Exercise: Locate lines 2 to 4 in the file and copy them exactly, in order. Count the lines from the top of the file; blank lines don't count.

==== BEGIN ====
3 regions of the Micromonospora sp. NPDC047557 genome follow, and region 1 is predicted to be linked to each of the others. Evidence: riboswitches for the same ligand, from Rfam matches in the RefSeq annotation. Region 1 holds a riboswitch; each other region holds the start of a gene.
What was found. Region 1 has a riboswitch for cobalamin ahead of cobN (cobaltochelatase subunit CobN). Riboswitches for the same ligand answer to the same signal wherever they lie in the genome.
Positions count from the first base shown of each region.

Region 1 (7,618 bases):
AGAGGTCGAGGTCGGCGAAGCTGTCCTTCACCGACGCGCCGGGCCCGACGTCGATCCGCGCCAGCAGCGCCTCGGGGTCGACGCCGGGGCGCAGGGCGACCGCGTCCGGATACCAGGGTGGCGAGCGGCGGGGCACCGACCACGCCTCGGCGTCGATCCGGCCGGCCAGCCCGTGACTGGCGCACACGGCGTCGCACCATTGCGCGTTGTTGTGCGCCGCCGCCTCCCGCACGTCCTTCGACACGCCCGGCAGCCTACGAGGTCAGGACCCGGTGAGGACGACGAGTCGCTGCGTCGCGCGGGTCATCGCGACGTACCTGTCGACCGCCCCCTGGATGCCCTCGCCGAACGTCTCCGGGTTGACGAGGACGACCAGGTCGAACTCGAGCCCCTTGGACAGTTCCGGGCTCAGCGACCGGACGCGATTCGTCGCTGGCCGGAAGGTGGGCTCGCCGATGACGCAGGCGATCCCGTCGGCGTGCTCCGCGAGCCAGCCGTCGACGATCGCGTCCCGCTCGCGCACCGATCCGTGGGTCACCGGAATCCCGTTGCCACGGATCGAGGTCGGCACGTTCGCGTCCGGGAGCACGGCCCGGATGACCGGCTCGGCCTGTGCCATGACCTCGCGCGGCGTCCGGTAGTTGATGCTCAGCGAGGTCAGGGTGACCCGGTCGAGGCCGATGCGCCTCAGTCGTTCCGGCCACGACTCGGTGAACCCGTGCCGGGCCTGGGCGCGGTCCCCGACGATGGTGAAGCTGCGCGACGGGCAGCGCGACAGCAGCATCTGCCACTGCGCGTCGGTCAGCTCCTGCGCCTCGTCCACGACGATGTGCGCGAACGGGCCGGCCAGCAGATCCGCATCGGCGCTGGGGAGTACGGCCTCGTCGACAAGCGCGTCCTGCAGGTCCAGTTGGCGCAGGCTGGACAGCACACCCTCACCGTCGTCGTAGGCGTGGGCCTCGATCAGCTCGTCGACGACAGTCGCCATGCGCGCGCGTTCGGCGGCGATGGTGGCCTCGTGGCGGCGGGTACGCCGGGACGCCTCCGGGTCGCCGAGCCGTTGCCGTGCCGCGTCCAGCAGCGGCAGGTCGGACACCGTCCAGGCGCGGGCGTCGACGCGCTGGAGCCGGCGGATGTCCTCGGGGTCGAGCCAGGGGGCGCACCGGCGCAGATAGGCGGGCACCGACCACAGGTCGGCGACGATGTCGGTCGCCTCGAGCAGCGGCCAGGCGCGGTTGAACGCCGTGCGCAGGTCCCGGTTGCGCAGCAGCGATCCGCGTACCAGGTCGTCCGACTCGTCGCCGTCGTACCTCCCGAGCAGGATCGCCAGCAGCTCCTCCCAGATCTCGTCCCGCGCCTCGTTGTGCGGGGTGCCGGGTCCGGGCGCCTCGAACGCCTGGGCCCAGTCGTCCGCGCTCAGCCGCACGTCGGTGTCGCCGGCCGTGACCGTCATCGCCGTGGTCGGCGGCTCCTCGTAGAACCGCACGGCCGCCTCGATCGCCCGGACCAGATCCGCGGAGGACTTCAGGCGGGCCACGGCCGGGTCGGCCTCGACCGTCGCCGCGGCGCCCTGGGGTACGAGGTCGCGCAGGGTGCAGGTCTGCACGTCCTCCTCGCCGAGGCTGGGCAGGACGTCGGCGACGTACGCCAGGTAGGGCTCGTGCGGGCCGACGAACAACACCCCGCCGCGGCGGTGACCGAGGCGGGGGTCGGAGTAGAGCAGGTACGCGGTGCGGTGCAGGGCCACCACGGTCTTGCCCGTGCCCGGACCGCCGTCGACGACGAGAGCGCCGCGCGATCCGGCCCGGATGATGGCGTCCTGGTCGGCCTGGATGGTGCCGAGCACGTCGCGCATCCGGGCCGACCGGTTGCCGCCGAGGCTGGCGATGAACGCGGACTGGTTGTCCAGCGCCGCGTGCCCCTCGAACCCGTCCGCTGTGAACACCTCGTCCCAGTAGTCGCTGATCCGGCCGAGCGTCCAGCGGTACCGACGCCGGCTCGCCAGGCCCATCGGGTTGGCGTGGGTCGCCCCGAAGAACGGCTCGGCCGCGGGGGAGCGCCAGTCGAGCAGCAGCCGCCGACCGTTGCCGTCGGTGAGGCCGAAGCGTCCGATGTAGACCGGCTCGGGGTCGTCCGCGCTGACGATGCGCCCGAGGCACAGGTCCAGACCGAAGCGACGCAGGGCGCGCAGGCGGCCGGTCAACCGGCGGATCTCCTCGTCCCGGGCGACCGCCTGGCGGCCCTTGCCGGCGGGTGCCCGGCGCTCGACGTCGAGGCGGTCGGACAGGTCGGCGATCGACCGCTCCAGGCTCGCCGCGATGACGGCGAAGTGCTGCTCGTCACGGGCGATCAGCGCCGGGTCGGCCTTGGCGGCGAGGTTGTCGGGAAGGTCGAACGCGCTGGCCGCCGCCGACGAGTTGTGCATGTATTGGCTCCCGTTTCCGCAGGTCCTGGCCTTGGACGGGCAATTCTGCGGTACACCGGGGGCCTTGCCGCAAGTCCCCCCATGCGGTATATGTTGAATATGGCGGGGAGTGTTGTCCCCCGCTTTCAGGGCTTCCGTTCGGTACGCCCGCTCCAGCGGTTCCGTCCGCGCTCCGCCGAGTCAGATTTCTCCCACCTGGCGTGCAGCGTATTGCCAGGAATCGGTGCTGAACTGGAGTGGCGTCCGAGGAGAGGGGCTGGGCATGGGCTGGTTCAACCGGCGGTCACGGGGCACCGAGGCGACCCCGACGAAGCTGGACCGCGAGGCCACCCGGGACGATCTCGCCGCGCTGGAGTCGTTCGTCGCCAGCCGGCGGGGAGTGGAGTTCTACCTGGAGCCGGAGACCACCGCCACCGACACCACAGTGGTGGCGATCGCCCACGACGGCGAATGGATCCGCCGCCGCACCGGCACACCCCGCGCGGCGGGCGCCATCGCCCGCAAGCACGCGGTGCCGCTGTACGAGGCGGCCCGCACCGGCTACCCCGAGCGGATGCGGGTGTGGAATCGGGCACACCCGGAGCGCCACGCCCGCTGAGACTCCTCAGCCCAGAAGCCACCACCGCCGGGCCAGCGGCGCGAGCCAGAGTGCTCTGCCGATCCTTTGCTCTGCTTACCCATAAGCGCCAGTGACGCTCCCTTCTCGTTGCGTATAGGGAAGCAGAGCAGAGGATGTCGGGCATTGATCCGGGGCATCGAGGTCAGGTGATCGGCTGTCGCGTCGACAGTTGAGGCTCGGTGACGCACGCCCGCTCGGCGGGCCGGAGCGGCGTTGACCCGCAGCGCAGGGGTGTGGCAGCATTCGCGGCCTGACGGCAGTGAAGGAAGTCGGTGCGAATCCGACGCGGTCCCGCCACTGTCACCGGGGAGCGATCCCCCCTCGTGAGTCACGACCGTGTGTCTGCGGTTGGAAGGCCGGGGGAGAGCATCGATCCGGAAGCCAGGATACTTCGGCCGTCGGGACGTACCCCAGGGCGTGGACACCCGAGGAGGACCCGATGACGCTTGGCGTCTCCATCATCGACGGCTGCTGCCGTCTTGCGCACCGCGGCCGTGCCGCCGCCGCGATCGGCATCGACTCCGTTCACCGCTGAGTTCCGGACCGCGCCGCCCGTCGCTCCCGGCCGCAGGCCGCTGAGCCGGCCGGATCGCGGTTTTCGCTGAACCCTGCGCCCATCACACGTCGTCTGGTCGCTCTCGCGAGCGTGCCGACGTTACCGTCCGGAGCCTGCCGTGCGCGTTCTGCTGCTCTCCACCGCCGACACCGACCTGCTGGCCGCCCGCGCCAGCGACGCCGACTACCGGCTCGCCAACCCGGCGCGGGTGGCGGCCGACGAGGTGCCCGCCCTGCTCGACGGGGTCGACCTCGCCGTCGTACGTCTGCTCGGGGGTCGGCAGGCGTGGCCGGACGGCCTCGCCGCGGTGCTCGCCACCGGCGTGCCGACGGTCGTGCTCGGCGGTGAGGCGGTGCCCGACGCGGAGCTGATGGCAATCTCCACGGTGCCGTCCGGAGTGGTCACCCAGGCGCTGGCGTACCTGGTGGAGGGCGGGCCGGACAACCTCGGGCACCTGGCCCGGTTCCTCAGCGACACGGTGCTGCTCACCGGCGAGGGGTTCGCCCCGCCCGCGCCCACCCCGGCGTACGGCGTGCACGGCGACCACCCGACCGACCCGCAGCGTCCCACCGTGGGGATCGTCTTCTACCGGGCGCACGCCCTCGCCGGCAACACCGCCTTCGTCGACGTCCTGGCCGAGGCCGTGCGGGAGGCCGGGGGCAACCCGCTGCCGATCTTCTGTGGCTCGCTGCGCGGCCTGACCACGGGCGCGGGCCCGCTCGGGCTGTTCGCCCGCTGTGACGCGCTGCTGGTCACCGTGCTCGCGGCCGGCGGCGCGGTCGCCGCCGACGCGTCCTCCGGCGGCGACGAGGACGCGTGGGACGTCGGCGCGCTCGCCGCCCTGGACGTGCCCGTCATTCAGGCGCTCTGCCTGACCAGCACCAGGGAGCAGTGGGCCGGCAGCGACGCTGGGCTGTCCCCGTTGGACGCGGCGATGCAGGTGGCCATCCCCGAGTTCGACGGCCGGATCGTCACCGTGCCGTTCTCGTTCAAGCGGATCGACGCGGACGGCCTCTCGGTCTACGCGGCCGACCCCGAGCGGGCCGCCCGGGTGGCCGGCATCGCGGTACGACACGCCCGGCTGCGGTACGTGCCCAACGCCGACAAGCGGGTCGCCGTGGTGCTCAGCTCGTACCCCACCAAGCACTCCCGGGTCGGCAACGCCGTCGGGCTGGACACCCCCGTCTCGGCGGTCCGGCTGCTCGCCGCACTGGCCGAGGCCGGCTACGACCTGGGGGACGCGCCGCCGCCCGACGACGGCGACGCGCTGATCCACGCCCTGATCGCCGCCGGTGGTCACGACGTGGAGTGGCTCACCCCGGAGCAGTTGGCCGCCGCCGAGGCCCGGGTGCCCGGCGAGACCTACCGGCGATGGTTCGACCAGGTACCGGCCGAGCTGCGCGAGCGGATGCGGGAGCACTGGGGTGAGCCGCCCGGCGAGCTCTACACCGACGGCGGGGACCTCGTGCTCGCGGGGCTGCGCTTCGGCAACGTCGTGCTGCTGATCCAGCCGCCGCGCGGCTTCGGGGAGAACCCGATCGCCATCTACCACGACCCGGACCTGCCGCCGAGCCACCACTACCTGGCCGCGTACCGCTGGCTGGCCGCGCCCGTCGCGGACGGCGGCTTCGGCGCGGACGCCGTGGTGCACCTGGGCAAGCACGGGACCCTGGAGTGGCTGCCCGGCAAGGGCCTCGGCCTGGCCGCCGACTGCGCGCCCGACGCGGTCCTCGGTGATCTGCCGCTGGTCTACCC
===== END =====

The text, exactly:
What was found. Region 1 has a riboswitch for cobalamin ahead of cobN (cobaltochelatase subunit CobN). Riboswitches for the same ligand answer to the same signal wherever they lie in the genome.
Positions count from the first base shown of each region.

Region 1 (7,618 bases):